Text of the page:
WASHINGTON -- U.S. Senator Amy Klobuchar (D-MN), Ranking Member of the Senate Judiciary Subcommittee on Antitrust, Competition Policy and Consumer Rights, announced that the Federal Trade Commission (FTC) and the Department of Justice’s (DOJ) Antitrust Division were allocated critical additional funds for fiscal year 2021.
The FTC will get $351 million, a $20 million increase over what it received in fiscal year 2020. The DOJ’s Antitrust Division will get $184.5 million, nearly $18 million more than the previous year.
“We have a major monopoly problem in this country, which harms consumers and threatens competition across our economy. The agencies tasked with fighting this growing problem need adequate resources,” Klobuchar said. “As enforcement demands rise with an endless stream of increasingly complex mergers and major monopolization cases at both the FTC and the Justice Department, we can no longer continue to hold agency funding flat. These additional appropriations are a good start, but the agencies need more support if we want them to hold powerful and sophisticated companies accountable. In the next Congress, I will continue to work to get the agencies the resources they need to adequately promote competition.”
Klobuchar has long advocated for increased budgets for agencies that handle antitrust enforcement. In June 2019, Klobuchar and Senator Chuck Grassley (R-IA) introduced bipartisan legislation to ensure that antitrust authorities have the resources they need to protect consumers. The Merger Filing Fee Modernization Act would update merger filing fees for the first time since 2001, lower the burden on small and medium-sized businesses, ensure larger deals bring in more income, and raise enough revenue so that taxpayer dollars aren’t required to fund necessary increases to agency enforcement budgets.
In March 2020, Klobuchar introduced the Anticompetitive Exclusionary Conduct Prevention Act which prohibits anticompetitive exclusionary conduct. It also makes reforms to improve antitrust enforcement across the board. The bill was cosponsored by Senators Richard Blumenthal (D-CT) and Cory Booker (D-NJ).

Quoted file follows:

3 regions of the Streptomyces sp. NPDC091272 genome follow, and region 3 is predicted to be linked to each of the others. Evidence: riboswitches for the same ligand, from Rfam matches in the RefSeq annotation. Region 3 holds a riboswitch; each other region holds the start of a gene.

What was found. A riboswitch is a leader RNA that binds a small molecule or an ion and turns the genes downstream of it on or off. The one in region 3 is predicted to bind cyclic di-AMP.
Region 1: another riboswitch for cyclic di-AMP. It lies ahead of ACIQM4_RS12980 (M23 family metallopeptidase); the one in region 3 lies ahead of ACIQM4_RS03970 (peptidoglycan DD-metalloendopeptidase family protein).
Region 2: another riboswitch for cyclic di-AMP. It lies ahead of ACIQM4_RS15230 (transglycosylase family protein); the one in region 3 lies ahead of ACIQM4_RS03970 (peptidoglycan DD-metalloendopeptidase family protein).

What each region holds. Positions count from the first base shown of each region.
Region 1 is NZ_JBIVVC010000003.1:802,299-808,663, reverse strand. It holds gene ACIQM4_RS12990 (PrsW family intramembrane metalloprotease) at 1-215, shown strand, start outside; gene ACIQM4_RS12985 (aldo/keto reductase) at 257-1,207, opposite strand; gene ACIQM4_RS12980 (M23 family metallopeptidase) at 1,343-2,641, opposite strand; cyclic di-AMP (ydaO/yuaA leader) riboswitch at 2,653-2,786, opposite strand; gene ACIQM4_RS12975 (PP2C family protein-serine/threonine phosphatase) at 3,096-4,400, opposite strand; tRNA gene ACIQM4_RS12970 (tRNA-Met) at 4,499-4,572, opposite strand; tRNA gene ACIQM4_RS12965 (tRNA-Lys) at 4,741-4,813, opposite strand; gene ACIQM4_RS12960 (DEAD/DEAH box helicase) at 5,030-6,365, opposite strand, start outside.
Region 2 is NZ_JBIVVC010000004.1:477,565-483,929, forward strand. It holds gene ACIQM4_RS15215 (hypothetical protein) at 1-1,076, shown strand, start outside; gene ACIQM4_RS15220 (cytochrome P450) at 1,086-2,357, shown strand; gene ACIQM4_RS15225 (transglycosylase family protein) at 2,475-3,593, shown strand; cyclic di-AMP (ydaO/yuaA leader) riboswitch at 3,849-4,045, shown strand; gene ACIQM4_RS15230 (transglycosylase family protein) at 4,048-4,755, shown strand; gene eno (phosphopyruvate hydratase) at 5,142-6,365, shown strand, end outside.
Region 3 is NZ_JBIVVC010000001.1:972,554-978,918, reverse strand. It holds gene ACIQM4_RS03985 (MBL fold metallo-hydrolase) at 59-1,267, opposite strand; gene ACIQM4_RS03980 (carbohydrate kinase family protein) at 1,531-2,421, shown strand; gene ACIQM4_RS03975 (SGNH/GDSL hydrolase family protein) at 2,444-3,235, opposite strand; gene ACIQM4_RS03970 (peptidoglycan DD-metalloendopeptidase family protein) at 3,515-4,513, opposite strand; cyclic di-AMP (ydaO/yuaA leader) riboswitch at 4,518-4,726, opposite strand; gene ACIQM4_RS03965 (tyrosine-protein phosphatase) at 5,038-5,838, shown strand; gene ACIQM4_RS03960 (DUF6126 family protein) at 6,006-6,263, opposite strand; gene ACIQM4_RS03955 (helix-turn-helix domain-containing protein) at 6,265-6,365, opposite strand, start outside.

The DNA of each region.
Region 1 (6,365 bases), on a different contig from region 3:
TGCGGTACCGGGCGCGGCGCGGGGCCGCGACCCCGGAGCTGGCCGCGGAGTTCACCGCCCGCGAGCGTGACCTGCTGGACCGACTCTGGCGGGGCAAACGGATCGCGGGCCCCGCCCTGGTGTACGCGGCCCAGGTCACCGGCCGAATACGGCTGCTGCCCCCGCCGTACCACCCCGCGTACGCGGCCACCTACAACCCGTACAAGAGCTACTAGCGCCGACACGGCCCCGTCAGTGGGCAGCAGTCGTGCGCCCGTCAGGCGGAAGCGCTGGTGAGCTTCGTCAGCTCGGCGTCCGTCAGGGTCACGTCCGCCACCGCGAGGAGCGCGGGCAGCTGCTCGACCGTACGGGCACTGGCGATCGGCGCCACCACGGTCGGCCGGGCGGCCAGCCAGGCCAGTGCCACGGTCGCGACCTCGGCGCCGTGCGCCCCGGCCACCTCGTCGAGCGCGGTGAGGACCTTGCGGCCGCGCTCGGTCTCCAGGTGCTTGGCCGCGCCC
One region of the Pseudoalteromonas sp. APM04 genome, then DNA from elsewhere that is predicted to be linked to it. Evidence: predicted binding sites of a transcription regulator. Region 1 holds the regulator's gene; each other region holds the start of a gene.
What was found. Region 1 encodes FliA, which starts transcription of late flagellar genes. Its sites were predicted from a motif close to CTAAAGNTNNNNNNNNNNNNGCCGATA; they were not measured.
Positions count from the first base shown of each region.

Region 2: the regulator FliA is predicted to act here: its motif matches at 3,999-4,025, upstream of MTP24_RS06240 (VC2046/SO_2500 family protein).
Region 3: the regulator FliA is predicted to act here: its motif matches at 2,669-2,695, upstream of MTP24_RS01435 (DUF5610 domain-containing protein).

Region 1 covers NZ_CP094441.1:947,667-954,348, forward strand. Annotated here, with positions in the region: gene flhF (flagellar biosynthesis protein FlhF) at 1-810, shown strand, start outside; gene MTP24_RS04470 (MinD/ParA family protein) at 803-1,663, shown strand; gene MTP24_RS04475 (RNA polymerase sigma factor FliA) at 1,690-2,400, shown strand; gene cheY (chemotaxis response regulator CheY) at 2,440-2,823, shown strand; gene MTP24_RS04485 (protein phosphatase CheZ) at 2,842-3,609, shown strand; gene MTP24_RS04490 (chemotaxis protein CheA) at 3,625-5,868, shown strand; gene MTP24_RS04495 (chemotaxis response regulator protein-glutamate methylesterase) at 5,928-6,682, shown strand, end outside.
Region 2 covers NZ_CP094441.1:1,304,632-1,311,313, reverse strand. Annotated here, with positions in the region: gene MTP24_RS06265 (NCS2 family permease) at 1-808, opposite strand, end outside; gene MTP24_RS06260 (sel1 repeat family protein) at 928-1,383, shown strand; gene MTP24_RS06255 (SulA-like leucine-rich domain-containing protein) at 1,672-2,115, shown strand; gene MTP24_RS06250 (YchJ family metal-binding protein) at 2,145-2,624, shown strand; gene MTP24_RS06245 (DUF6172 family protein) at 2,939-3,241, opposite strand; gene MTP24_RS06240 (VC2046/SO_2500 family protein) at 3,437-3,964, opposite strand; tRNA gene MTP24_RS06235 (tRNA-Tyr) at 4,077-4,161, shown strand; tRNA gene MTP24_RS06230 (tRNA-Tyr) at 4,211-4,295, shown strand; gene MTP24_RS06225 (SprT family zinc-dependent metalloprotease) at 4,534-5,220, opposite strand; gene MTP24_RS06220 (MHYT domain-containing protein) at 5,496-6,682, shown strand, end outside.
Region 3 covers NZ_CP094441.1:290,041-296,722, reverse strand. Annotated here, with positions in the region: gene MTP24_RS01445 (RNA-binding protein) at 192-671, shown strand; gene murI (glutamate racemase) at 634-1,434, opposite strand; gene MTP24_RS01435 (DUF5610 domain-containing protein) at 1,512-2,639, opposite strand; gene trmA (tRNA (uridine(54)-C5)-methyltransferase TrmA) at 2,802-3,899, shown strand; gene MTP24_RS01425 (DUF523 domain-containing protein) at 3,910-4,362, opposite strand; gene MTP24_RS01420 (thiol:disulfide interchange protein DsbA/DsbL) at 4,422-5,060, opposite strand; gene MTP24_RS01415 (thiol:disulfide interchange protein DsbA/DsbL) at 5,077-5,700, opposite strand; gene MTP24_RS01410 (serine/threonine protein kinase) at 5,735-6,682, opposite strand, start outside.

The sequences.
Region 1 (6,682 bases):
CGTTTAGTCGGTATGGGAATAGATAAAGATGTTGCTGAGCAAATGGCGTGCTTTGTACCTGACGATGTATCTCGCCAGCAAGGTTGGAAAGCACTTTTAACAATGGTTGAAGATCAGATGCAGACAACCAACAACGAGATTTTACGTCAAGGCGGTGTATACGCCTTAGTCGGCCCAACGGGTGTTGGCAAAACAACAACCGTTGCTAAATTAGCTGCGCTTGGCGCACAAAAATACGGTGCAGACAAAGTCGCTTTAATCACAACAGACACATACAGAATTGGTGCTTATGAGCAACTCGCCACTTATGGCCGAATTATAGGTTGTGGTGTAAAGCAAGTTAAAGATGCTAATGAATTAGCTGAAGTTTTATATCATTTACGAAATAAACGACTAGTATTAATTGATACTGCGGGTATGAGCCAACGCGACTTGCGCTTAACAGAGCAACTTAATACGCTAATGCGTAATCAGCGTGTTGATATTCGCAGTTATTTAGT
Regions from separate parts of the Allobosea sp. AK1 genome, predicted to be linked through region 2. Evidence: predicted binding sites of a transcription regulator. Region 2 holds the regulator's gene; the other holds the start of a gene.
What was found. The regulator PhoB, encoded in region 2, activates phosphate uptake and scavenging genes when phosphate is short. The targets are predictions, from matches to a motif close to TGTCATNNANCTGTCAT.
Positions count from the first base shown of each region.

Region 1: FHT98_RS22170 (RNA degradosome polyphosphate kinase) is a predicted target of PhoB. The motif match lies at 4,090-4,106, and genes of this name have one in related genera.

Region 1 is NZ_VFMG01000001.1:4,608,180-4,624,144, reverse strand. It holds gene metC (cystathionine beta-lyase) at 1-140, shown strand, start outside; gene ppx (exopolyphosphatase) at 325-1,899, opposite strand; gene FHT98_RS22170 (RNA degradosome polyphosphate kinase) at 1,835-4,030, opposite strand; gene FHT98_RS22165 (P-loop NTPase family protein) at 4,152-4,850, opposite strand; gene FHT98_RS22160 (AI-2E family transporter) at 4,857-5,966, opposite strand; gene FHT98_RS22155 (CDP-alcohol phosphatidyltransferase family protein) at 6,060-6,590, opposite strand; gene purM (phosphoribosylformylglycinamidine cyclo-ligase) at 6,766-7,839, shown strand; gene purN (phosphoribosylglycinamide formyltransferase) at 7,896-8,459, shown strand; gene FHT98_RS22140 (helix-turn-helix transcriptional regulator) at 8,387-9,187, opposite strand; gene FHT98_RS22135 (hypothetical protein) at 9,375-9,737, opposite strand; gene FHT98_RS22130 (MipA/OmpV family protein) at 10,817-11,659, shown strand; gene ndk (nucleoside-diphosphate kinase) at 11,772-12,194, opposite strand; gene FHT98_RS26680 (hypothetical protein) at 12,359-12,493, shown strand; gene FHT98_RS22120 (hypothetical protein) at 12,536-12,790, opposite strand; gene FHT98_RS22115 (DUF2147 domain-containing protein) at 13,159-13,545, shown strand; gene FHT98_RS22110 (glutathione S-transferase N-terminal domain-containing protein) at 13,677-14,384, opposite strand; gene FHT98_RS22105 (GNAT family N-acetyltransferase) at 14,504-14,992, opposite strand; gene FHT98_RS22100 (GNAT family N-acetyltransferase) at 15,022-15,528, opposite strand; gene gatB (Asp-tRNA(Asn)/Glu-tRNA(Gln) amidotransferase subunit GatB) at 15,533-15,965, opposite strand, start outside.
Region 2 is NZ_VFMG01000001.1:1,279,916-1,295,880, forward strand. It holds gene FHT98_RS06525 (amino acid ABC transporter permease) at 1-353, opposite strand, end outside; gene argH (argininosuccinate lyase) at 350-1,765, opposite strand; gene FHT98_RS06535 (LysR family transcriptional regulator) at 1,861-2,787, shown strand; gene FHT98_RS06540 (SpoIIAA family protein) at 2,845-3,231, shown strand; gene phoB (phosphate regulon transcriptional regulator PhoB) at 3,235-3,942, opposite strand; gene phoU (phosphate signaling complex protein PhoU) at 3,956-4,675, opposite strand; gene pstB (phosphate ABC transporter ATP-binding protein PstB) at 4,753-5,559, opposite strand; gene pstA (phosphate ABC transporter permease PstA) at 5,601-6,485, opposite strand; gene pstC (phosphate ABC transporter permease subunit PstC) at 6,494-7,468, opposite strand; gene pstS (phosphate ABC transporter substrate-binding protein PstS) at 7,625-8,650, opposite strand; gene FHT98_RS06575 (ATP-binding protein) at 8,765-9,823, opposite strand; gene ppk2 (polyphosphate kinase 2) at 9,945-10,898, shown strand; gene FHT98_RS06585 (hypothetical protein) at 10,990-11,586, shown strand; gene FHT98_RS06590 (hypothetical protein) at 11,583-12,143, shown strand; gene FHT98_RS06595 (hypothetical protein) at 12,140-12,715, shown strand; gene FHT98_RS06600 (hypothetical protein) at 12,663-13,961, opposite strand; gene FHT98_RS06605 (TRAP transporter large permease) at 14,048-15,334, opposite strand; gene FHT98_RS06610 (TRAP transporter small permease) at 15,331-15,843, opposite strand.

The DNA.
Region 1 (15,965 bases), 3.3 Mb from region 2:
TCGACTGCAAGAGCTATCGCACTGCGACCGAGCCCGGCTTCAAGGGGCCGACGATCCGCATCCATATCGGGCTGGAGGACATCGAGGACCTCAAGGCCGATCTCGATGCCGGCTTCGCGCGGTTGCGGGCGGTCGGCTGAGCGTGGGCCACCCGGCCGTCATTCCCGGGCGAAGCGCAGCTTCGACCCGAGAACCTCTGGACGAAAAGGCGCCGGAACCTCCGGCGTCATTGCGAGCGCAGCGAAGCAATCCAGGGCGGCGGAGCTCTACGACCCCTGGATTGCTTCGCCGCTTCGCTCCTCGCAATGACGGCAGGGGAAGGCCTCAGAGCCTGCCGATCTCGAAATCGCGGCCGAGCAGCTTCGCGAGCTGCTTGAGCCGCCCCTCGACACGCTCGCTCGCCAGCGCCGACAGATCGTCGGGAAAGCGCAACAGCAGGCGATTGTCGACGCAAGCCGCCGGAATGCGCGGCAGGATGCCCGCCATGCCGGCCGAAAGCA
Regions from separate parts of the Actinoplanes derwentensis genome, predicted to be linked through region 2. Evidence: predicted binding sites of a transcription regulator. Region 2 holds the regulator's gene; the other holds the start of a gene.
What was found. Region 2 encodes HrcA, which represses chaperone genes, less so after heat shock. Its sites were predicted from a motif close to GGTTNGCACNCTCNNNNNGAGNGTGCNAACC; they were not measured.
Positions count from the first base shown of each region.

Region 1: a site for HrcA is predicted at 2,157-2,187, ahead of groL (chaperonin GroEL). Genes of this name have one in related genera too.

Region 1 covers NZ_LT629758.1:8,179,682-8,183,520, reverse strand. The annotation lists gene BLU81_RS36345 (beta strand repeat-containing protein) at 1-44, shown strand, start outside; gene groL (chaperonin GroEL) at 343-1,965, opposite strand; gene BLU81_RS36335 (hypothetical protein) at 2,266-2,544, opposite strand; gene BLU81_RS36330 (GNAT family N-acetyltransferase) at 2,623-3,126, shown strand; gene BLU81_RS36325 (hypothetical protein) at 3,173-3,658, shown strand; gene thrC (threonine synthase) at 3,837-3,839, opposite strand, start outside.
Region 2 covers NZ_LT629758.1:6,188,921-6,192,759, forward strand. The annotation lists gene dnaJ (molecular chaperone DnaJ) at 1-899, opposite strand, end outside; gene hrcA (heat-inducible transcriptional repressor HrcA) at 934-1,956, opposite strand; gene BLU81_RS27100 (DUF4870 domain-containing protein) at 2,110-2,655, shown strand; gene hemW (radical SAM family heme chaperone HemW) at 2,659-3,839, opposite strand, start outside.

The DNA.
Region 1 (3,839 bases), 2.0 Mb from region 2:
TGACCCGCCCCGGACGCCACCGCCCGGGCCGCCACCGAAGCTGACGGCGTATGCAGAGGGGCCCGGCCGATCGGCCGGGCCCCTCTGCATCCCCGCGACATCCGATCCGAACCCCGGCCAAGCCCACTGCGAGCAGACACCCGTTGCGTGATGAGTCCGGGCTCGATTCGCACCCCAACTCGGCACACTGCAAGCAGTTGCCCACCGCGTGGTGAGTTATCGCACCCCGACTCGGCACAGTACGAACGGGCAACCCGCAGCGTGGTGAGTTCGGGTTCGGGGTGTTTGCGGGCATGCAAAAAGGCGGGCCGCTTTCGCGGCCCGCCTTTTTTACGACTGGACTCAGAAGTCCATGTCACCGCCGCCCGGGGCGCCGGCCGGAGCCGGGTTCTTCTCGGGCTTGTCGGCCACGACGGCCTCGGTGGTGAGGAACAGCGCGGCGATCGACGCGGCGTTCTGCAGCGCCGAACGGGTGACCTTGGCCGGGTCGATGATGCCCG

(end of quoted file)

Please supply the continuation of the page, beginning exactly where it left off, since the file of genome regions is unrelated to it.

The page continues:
In August 2019, Klobuchar introduced the Monopolization Deterrence Act to crack down on monopolies that violate antitrust law. The legislation would give the DOJ and FTC the authority to seek civil penalties for monopolization offenses under the antitrust laws, a power they currently do not have. The bill is cosponsored by Senators Blumenthal, Dianne Feinstein (D-CA), and Ed Markey (D-MA).
Klobuchar leads the Consolidation Prevention and Competition Promotion Act to restore the original purpose of the Clayton Antitrust Act to promote competition and protect American consumers. The bill would strengthen the current legal standard to help stop harmful consolidation that may materially lessen competition. It would clarify that a merger could violate the statute if it gives a company “monopsony” power to unfairly lower the prices it pays or wages it offers because of lack of competition among buyers or employers. The bill further strengthens the law to guard against harmful “mega-mergers” and deals that substantially increase market concentration, shifting the burden to the merging companies to prove that their consolidation does not harm competition.
She also introduced the Merger Enforcement Improvement Act which would update existing law to reflect the current economy and provide agencies with better information post-merger to ensure that merger enforcement is meeting its goals. This bill would modernize antitrust enforcement by improving the agencies’ ability to assess the impact of merger settlements, requiring studies of new issues, adjusting merger filing fees to reflect the 21st century economy, and providing adequate funding for antitrust agencies to meet their obligations to protect American consumers.